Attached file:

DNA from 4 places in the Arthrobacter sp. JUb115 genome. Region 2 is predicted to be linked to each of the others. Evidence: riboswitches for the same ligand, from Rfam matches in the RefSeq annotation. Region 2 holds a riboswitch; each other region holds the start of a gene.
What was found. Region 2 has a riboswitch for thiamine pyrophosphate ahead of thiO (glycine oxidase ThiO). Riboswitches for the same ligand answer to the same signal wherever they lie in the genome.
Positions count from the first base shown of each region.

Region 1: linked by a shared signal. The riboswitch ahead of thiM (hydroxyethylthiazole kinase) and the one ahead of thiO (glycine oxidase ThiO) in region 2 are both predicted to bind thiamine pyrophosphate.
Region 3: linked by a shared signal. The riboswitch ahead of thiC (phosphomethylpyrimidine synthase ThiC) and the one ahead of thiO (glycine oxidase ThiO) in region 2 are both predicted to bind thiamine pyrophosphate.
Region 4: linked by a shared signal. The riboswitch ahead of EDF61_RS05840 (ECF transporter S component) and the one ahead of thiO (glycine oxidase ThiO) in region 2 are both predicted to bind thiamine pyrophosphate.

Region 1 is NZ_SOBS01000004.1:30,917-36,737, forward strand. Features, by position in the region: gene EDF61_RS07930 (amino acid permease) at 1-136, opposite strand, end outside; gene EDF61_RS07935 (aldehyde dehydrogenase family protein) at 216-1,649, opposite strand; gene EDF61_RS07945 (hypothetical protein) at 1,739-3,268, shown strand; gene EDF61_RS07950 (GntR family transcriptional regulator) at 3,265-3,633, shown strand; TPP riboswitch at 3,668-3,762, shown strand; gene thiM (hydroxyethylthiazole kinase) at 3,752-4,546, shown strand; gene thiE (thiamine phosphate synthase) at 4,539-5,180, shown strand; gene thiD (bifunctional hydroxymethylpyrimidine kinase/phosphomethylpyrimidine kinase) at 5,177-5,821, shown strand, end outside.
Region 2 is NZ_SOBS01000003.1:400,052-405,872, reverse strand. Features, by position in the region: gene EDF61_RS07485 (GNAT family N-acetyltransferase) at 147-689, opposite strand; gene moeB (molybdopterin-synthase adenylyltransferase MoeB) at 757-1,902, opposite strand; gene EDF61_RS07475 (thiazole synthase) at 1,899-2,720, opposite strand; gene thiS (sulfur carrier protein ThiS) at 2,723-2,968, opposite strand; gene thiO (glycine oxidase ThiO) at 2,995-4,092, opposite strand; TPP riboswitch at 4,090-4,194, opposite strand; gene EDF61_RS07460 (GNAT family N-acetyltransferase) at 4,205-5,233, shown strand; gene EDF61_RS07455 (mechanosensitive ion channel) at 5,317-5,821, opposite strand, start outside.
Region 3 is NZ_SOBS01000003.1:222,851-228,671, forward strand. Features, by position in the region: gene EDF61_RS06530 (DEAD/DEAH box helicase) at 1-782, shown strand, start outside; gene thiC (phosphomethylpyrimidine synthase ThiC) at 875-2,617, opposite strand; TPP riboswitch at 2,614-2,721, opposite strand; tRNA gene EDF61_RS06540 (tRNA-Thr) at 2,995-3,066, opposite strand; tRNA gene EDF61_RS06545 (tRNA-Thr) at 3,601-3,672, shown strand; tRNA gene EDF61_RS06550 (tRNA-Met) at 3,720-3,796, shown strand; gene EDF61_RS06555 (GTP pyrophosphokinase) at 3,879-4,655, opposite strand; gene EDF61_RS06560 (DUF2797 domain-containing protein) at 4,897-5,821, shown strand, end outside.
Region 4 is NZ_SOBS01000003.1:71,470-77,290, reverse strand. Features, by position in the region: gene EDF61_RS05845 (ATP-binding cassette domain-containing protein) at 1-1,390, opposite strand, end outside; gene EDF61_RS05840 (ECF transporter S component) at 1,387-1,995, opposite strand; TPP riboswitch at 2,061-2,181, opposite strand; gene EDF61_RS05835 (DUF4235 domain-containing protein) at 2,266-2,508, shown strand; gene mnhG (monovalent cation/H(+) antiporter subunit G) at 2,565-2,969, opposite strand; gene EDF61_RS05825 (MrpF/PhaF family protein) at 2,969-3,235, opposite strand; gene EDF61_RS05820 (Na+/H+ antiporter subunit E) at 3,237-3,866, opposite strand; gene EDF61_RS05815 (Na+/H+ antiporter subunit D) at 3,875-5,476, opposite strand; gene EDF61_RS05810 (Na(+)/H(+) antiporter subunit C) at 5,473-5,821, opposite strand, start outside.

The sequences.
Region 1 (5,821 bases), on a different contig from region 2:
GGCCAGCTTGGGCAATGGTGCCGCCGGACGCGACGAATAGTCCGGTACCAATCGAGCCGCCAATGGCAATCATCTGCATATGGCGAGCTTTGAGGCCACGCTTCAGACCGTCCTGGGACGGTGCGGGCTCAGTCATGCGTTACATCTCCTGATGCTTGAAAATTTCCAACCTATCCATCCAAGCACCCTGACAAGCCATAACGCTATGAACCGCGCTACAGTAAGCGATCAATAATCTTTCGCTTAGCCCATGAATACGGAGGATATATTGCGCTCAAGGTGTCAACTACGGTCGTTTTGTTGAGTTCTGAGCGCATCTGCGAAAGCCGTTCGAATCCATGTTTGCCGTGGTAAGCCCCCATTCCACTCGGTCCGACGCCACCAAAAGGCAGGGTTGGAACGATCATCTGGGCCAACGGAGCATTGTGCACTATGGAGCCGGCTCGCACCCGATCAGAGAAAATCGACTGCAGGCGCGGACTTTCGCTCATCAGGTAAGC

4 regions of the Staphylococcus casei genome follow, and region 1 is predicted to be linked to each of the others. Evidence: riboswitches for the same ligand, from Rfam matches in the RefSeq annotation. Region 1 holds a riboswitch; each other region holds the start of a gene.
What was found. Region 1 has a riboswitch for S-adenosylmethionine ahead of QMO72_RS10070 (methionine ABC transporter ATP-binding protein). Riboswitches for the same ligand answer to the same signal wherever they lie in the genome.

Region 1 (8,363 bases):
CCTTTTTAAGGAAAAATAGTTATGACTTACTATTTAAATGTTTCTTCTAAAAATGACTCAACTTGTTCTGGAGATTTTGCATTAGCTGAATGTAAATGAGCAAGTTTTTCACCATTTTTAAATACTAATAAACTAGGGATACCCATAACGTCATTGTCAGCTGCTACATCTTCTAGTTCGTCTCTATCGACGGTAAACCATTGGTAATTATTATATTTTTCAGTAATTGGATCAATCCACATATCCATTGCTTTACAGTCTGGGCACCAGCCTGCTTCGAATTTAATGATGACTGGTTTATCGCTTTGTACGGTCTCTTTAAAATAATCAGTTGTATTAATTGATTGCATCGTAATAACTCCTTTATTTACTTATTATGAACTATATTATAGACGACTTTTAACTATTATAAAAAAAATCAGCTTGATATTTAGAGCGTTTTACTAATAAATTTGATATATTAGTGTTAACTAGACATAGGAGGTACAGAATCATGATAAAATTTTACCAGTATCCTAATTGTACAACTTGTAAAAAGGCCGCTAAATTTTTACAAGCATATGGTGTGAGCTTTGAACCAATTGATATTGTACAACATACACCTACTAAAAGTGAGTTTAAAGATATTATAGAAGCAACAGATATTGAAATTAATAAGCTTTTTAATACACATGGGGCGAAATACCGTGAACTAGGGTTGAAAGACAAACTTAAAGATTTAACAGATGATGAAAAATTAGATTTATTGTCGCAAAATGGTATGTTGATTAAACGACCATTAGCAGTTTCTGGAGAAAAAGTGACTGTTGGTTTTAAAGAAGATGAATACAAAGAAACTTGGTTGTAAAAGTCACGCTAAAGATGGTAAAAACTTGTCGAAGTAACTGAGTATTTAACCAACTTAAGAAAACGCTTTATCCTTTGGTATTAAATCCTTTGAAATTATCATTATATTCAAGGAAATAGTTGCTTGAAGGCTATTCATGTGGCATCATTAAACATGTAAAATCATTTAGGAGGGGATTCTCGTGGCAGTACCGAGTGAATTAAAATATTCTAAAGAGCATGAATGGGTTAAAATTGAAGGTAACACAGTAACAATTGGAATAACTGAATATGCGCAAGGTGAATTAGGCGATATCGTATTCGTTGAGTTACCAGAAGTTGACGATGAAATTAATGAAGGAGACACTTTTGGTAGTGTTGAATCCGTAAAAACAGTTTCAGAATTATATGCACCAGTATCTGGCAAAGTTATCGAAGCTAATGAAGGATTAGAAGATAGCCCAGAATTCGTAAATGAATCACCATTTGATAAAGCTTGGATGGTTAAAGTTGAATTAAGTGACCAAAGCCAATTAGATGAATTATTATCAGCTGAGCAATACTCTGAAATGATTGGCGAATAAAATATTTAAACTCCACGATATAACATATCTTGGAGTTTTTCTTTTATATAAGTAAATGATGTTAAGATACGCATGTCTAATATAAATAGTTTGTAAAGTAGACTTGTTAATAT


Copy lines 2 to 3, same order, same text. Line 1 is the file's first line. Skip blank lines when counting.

What was found. Region 2 has a riboswitch for thiamine pyrophosphate ahead of thiO (glycine oxidase ThiO). Riboswitches for the same ligand answer to the same signal wherever they lie in the genome.
Positions count from the first base shown of each region.